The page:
The Arduino Uno has 14 general purpose input/output (GPIO) pins. Some of these pins have special hardware capabilities such as Pulse Width Modulation (PWM), but for this project, only 4 basic GPIO pins are needed.
digitalRead and digitalWrite functions are used to read and write digital values to pins on the Arduino. To use these functions, you must first configure the pin’s mode using pinMode().
pinMode(pin, mode) can set a particular GPIO pin to INPUT or OUTPUT, enabling digitalRead or digitalWrite
digitalRead will return either a HIGH or LOW value, depending on the voltage level present on the specified pin.
digitalWrite will set the specified pin to either a HIGH or LOW value, depending on the value you specify.
Two jumper wires are needed to connect the Arduino’s 5v power supply to the breadboard’s power rails.
Connect the green, yellow, and red LEDs to pins 3, 4, and 5 respectively as shown. Use a 220 ohm current limiting resistor in series with each LED. Make sure the short leg on the LED goes to ground, and the long leg to the Arduino.
Add a button as shown. Connect one side to 5v, and the other side to pin 2. Add a 10k ohm pull down resistor between pin 2 and ground so that whenever the button is not being pressed, any latent charge is discharged to ground.
The Arduino IDE is a free, open-source development environment used to write, compile, and upload code to an Arduino or compatible microcontroller. It is available for Windows, Mac, and Linux operating systems. This section will explain how to download and install the Arduino IDE on Windows, how to set it up for use with an Arduino Uno, and how to upload the blink sketch to test that everything works.
Download the Arduino IDE from the Arduino website. Go to https://www.arduino.cc/en/Main/Software and download the installer of your choice.
Once the download is complete, open the file and follow the prompts to install the Arduino IDE.
Next, connect your Arduino Uno to your computer using a USB cable. Windows should automatically install the driver if needed.
Once the installation is complete, open the Arduino IDE.
Using the drop down selector at the top of the Arduino IDE, select Arduino Uno. Make sure that there is a COM port listed. If you don’t see a COM port here, then the Arduino IDE is not able to see the Arduino Uno. If you see a COM port but it says “Unknown” instead of Arduino Uno, select the board manually as shown below.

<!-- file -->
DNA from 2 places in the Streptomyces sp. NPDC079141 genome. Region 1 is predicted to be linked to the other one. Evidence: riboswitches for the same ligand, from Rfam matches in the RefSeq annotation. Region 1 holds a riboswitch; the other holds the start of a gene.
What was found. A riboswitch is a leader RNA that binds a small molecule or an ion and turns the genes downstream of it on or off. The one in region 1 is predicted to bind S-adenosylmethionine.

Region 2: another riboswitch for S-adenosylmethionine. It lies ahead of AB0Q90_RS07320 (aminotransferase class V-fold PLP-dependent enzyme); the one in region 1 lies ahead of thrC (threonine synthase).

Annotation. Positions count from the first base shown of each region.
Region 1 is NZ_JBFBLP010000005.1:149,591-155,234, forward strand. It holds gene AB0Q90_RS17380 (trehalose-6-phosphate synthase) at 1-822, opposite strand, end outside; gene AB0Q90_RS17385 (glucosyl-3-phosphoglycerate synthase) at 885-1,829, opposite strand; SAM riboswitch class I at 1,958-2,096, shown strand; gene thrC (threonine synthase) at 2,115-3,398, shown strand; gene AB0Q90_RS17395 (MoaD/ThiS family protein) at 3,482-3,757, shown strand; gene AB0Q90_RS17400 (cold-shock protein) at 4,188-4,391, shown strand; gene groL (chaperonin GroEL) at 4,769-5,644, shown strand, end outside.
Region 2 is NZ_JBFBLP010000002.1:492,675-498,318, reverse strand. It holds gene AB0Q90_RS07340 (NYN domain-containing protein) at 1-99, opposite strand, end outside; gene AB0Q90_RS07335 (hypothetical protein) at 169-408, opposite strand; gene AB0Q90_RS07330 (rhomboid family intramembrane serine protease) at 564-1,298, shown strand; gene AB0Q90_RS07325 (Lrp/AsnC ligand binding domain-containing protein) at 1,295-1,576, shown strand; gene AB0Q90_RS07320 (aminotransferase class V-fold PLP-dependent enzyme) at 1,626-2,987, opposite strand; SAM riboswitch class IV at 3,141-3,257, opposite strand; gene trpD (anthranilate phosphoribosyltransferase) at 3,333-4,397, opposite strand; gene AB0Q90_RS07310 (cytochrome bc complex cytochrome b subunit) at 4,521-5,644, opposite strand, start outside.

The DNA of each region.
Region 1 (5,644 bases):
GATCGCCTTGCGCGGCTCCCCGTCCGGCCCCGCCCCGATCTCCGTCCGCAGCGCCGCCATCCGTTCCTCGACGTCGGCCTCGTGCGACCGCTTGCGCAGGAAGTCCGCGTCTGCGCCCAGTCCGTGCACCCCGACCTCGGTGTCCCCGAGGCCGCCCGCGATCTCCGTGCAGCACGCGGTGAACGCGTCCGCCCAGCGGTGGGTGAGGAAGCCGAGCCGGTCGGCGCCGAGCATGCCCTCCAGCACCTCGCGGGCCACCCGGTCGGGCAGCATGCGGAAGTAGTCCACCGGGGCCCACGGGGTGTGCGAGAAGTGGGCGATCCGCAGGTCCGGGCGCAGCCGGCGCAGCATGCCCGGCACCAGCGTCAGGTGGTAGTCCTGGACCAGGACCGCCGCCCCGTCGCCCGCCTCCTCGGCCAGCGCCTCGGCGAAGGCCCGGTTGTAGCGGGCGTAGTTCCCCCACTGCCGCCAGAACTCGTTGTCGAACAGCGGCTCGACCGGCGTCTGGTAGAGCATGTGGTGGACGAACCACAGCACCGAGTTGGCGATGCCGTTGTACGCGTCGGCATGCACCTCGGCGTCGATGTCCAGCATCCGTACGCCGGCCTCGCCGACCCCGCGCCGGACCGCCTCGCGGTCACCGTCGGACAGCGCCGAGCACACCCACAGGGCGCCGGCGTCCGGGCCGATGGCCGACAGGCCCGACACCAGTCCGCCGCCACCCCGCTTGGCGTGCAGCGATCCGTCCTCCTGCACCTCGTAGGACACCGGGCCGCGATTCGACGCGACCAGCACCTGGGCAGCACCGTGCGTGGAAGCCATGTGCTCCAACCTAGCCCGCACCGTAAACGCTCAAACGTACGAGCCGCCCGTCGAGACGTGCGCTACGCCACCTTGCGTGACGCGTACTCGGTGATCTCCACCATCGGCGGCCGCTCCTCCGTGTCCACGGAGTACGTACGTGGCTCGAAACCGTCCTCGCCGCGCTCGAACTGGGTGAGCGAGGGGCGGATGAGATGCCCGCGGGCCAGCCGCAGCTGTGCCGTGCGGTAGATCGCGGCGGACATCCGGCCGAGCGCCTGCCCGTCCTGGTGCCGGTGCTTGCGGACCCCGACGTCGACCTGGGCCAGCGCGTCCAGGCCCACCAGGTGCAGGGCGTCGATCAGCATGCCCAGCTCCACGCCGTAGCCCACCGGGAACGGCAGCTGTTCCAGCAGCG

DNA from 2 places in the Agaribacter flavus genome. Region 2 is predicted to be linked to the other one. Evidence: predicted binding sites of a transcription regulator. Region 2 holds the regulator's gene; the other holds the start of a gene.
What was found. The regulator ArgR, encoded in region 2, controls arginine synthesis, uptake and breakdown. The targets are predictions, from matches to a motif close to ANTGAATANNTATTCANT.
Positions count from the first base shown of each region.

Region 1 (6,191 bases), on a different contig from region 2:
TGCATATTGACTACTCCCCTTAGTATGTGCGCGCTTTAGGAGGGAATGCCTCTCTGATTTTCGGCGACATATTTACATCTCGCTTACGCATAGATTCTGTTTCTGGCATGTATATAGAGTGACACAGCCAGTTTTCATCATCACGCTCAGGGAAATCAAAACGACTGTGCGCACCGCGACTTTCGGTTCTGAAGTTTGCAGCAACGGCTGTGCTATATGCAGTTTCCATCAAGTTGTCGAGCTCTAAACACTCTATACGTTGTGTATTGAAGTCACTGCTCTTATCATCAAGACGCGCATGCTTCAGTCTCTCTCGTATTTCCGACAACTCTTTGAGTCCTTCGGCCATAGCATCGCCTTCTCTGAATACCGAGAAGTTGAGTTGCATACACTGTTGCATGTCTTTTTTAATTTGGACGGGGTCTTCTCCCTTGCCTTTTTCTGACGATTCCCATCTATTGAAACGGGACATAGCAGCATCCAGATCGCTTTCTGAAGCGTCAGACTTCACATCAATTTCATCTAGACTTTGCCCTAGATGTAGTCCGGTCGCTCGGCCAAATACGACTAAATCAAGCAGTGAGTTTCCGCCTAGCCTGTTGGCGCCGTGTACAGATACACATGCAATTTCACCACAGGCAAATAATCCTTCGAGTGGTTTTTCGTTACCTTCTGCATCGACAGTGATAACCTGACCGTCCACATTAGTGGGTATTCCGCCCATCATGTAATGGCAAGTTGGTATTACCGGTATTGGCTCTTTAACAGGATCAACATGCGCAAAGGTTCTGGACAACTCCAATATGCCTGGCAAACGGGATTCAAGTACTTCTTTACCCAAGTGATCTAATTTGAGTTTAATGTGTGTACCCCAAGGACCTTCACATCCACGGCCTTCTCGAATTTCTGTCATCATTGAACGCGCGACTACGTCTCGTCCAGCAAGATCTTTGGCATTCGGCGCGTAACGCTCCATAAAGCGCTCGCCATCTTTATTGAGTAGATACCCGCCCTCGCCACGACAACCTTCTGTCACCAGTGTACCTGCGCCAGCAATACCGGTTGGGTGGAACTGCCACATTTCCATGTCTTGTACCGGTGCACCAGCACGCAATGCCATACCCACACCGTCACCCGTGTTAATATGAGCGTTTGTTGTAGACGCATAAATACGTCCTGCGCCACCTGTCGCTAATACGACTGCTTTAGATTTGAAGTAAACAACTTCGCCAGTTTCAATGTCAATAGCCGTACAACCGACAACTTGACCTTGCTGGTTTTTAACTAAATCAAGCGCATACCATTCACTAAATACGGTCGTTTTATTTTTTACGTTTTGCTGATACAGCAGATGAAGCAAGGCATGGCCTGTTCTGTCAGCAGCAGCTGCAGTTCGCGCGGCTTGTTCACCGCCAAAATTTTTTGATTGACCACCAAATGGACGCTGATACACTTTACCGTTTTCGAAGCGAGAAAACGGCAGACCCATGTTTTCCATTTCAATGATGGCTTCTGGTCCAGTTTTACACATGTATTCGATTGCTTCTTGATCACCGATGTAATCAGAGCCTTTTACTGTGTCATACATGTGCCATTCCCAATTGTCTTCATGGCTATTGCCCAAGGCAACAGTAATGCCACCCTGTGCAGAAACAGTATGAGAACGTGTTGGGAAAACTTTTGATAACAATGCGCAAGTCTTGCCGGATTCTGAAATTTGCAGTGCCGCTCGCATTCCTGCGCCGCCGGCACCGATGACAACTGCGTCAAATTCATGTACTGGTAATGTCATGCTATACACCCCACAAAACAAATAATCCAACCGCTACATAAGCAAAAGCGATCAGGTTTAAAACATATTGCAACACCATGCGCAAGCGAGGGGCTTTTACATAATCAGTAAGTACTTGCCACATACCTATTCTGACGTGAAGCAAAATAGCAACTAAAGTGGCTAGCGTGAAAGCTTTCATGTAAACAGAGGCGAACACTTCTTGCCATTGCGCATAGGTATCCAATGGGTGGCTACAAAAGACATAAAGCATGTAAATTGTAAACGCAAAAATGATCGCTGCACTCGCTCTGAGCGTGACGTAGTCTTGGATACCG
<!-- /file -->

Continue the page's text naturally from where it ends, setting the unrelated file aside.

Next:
Now that everything is set up, we can upload a sketch to test that everything is working. In the Arduino IDE, go to File > Examples > 01.Basics > Blink. This will open the blink sketch in the IDE.
Click the upload button in the Arduino IDE to compile and upload the sketch to your Arduino Uno. Once the upload is complete, you should see the LED on the Arduino Uno board blink once per second.
Create a new project in the Arduino IDE by clicking File > New. Save the project and give it a name such as “TrafficLight”
Click Sketch > Show Sketch Folder to open the folder containing all the files in this sketch. Right now, there is only TrafficLight.ino. Copy into this folder the TrafficLight.c and TrafficLight.h files from the downloaded zip file containing the generated code. Rename TrafficLight.c to TrafficLight.cpp.
Go back to the Arduino IDE.
There should be two new tabs at the top for the two files added.
Open the TrafficLight.txt file from the same zip file.
After copying and pasting the generated code into the TrafficLight.ino file, it should look like this.
After importing the code generated by Collimator, the loop() function must be configured to run the main function periodically. Since this example is not very time sensitive, it is fine to set dt_ms to a constant 1000 so our time step is 1 second. In the declarations at the top of the ino file, define dt_ms as shown.
Add a delay at the end of the loop.
Before any GPIO pins can be used for button input or LED output, the pinMode must be set.
Check the button state using digitalRead() as shown.
Update each LED’s state using digitalWrite() as shown.
Press the arrow button to compile and upload the sketch. If there are no compilation errors, the sketch should start running within a few seconds and the LEDs will light up.